Bitcoin: Craig Wright’s courier for the Tulip Trust keys did not appear

  • The courier under seal, who was supposed to bring the private keys of David Kleiman to the self-proclaimed Bitcoin inventor, Craig Wright, did not show up.
  • This confirms doubts about the authenticity of the documents of the Tulip Trust.

As CNF reported, yesterday, January 1, 2020, was to be the big day when Craig Wright was to receive the keys to the notorious Tulip Trust and 1.1 million Bitcoin (BTC) through a bonded courier. However, in all time zones around the world, the first day of the year is already over. Neither Craig Wright, nor other supporters of Bitcoin SV have yet spoken up and explained the arrival of the courier.

The existence of the Tulip Trust remains questionable

The Tulip Trust is a Seychelles-based trust company allegedly set up by Craig Wright and the late David Kleiman. The Trust is said to have been mandated by both to hold all Bitcoin generated by Satoshi Nakamoto in the early days. As Wright claims, the agreement of the Tulip Tust stipulates that all 1.1 million BTCs will be returned to Wright on January 1, 2020.

However, in an interview with Bloomberg on December 27, 2019, the self-proclaimed Bitcoin inventor already stated that he “cannot be sure that the information will arrive. In addition, he also stated that he had no intention of dumping all BTC:

I do not intend to dump my family’s BTC as some people suspect or want, as this would hurt many people in the industry.

In an interview on December 27th, with the portal Coingeek, owned by Bitcoin SV supporter and billionaire Calvin Ayre, Wright also left a back door open for himself. He again pointed out that there is “no guarantee” that the private keys will be available on January 1st:

As I’ve explained in court proceedings, I believe I will receive information in January 2020 that will enable us to identify coins I mined into my companies in 2009 and 2010, but cannot be certain that all of that information will in fact arrive. I have not said the private keys to those coins would become available, or if so, actually used, in January 2020.

Doubts regarding the authenticity of the Tulip Trust documents

Even before the courier failed to appear, critics doubted the authenticity of the documents. In their view, there are numerous reasons why the documents relating to the Tulip Trust are a forgery. Sam Williams has written a very detailed analysis in a Medium post. He argues that although there are no obvious errors in the date and time of the PDF documents, there are some errors that are said to prove that the documents are a fake.

Williams argues that the headers of the GnuPG version show that the document was signed after 2013:

While the version number itself is not signed, it is unbelievable that someone would manually edit the number to remove the minor version. This shows that the signature was not actually made until at least late 2013, and the key did not belong to David Kleiman.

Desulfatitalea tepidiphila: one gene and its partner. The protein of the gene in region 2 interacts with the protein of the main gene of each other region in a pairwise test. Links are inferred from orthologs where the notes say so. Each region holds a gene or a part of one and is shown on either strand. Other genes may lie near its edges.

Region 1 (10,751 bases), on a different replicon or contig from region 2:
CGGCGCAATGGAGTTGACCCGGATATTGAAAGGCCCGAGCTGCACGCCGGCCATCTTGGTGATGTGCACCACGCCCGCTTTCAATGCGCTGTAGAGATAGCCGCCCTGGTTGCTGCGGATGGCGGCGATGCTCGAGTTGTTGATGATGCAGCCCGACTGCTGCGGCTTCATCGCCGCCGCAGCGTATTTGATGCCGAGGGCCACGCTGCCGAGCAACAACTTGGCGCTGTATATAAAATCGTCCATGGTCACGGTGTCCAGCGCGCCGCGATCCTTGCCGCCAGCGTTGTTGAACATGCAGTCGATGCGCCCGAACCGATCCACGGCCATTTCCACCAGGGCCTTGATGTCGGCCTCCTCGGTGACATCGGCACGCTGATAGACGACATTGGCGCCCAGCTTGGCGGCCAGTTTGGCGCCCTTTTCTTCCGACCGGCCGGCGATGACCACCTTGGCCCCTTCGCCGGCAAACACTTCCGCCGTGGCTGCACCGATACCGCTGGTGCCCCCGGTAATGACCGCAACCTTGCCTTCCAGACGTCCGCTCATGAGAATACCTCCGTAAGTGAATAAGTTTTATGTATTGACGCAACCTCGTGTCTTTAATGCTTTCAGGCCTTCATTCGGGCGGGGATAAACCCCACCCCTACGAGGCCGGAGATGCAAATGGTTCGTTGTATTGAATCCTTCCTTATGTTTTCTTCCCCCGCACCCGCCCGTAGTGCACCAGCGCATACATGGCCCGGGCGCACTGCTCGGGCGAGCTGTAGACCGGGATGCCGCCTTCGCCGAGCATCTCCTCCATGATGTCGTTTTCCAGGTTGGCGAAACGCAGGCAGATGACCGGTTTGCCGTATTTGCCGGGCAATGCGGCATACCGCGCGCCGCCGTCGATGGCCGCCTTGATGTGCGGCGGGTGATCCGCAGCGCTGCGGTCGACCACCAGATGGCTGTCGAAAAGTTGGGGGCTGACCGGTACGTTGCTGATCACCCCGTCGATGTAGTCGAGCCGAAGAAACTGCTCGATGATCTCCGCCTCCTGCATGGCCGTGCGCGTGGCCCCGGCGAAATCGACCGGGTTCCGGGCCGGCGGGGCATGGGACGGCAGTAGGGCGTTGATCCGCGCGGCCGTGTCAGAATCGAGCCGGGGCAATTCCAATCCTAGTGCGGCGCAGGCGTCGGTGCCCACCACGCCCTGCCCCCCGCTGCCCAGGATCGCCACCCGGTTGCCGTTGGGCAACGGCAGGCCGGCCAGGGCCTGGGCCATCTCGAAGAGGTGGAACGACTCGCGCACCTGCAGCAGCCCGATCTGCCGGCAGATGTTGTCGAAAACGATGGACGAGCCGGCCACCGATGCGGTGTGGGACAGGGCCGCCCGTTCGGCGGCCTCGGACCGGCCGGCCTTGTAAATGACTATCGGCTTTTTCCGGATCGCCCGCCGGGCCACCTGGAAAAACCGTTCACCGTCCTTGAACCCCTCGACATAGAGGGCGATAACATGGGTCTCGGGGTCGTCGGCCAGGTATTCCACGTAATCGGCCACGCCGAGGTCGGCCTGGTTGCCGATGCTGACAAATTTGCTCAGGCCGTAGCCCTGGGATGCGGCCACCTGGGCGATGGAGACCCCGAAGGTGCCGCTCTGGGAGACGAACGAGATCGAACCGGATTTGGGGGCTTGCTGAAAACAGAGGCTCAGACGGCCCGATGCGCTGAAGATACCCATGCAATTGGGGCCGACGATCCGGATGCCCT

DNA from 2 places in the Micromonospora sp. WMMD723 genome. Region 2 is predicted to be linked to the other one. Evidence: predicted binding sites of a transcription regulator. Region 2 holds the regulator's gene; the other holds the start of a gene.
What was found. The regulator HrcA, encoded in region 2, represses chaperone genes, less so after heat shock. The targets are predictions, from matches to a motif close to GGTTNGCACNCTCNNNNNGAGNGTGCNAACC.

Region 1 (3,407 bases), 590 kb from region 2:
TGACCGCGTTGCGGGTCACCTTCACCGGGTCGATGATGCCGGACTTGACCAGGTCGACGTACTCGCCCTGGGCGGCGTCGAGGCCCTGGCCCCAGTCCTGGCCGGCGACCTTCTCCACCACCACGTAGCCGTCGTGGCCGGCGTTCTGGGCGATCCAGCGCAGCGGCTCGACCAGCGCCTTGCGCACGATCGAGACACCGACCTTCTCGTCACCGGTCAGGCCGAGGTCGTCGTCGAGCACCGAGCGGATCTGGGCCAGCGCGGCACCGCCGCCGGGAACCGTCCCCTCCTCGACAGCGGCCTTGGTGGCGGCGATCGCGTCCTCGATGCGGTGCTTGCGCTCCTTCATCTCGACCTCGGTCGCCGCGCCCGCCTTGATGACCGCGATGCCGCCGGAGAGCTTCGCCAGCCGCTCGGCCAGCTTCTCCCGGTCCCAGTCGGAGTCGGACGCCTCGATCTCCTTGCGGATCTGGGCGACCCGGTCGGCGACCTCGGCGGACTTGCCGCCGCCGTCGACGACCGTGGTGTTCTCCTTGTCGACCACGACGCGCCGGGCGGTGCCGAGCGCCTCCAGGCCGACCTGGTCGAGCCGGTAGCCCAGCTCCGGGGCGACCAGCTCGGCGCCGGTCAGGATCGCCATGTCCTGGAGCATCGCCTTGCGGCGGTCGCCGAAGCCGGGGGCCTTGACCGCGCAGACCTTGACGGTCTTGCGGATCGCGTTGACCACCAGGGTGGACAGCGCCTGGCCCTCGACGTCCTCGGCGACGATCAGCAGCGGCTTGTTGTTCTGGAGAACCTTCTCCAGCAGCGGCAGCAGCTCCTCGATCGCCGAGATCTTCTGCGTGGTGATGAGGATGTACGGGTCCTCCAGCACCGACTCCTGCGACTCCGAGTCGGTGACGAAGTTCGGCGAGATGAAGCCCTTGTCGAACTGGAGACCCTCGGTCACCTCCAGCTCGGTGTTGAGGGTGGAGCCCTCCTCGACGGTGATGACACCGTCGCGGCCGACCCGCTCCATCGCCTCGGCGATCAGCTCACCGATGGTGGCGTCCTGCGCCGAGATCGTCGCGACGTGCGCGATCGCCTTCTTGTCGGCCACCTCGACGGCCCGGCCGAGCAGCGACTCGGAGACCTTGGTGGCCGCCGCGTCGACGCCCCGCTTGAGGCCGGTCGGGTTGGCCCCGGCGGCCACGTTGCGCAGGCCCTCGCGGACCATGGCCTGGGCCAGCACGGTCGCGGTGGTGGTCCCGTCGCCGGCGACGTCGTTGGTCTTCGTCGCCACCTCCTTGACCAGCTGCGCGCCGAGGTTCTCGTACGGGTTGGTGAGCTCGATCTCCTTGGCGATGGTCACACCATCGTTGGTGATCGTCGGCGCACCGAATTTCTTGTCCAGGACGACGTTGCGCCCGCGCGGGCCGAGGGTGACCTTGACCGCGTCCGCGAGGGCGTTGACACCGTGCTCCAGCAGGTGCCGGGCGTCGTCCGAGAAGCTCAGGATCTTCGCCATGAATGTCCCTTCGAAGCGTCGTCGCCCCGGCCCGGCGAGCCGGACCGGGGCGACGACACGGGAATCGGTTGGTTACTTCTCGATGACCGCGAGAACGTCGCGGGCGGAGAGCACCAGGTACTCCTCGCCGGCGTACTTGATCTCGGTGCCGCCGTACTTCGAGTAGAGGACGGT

Furthermore, three of the PGP keys referred to in the document are said to have been backdated to 2008. Although Wright has already denied this claim. According to Williams, however, Wright’s argument has been invalidated. As Williams writes, updating a PGP key would re-sign the key and update the timestamp to match the update and re-signing. This has not been done for Wright’s key.

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As a third reason, Williams cites that the emails and PDF files that contained the files were also proven to be forged:

Basically, the PDFs contained metadata that included email headers which showed the message was actually sent from Wright to himself in 2014. […] In addition, the PDFs also had metadata showing the PDF document itself was modified to change the text to indicate the message was sent in 2011 instead of 2014.

New documents in the Wright vs. Kleiman case

At least in the case of Craig Wright against the heirs of David Kleiman, new documents were published by Courtlistener on 01 January. As Tulip Trust sceptic Arthur van Pelt explained via Twitter, however, the documents are not about the arrival of the courtlistener. Except for a long list of Bitcoins that Wright allegedly dismantled, the documents contain little interesting news. Wright’s lawyers are still trying to prevent his wife, Lynn Wright, from testifying at court.

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About Author

Jake Simmons has been a crypto enthusiast since 2016, and since hearing about Bitcoin and blockchain technology, he's been involved with the subject every day. Beyond cryptocurrencies, Jake studied computer science and worked for 2 years for a startup in the blockchain sector. At CNF he is responsible for technical issues. His goal is to make the world aware of cryptocurrencies in a simple and understandable way.

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